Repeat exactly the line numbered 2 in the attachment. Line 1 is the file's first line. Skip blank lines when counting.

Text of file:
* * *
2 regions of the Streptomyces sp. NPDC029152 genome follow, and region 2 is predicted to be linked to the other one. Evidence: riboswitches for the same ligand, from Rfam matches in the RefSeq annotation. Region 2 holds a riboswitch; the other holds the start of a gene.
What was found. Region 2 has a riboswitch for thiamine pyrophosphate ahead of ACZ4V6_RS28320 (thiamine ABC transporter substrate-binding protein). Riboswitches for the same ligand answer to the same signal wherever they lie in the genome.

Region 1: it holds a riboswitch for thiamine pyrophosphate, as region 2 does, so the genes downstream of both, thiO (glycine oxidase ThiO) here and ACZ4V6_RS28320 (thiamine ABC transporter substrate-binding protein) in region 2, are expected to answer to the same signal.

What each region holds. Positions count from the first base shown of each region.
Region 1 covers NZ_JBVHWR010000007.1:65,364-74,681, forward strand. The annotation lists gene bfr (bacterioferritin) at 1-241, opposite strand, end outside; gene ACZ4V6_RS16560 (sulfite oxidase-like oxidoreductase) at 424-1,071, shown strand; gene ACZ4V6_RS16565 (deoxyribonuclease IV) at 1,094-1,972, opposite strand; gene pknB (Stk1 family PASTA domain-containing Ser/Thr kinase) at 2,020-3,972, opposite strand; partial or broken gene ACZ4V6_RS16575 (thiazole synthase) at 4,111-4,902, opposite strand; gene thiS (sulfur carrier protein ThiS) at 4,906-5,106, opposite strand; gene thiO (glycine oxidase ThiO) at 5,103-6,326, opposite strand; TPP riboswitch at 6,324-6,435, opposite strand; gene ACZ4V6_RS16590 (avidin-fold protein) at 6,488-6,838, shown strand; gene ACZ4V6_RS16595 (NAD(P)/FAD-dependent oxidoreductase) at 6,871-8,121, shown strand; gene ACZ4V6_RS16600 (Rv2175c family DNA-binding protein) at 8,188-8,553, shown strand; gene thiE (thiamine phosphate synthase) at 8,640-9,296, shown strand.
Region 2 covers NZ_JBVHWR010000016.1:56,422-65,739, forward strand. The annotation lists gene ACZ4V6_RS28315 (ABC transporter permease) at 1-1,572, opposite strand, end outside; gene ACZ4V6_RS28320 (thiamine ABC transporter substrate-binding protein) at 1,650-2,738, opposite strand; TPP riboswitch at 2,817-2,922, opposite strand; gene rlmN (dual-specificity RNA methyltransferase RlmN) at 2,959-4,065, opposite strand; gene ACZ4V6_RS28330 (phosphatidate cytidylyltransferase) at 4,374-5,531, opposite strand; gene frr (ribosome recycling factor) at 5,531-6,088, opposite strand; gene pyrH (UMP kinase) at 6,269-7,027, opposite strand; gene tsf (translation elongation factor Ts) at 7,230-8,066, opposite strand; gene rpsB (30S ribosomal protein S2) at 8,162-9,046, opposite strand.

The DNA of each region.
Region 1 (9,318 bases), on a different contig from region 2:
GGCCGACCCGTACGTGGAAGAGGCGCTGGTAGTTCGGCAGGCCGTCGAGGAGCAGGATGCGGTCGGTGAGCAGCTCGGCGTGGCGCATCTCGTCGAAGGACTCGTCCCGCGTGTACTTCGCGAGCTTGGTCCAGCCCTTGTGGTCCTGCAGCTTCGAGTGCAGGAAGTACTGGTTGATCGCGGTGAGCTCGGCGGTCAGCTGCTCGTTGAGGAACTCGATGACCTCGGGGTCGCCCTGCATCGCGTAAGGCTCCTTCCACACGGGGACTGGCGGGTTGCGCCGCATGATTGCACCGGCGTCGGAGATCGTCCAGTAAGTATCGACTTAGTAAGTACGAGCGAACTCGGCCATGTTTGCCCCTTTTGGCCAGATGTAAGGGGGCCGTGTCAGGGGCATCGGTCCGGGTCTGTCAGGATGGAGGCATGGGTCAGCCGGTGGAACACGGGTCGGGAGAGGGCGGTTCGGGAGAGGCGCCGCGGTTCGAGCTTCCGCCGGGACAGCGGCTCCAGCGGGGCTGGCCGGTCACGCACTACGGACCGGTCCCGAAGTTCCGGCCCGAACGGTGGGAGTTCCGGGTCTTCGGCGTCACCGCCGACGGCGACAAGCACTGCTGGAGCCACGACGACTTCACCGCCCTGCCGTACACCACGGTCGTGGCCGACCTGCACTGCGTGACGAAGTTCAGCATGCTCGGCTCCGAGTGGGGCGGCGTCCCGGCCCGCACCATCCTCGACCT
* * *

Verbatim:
What was found. Region 2 has a riboswitch for thiamine pyrophosphate ahead of ACZ4V6_RS28320 (thiamine ABC transporter substrate-binding protein). Riboswitches for the same ligand answer to the same signal wherever they lie in the genome.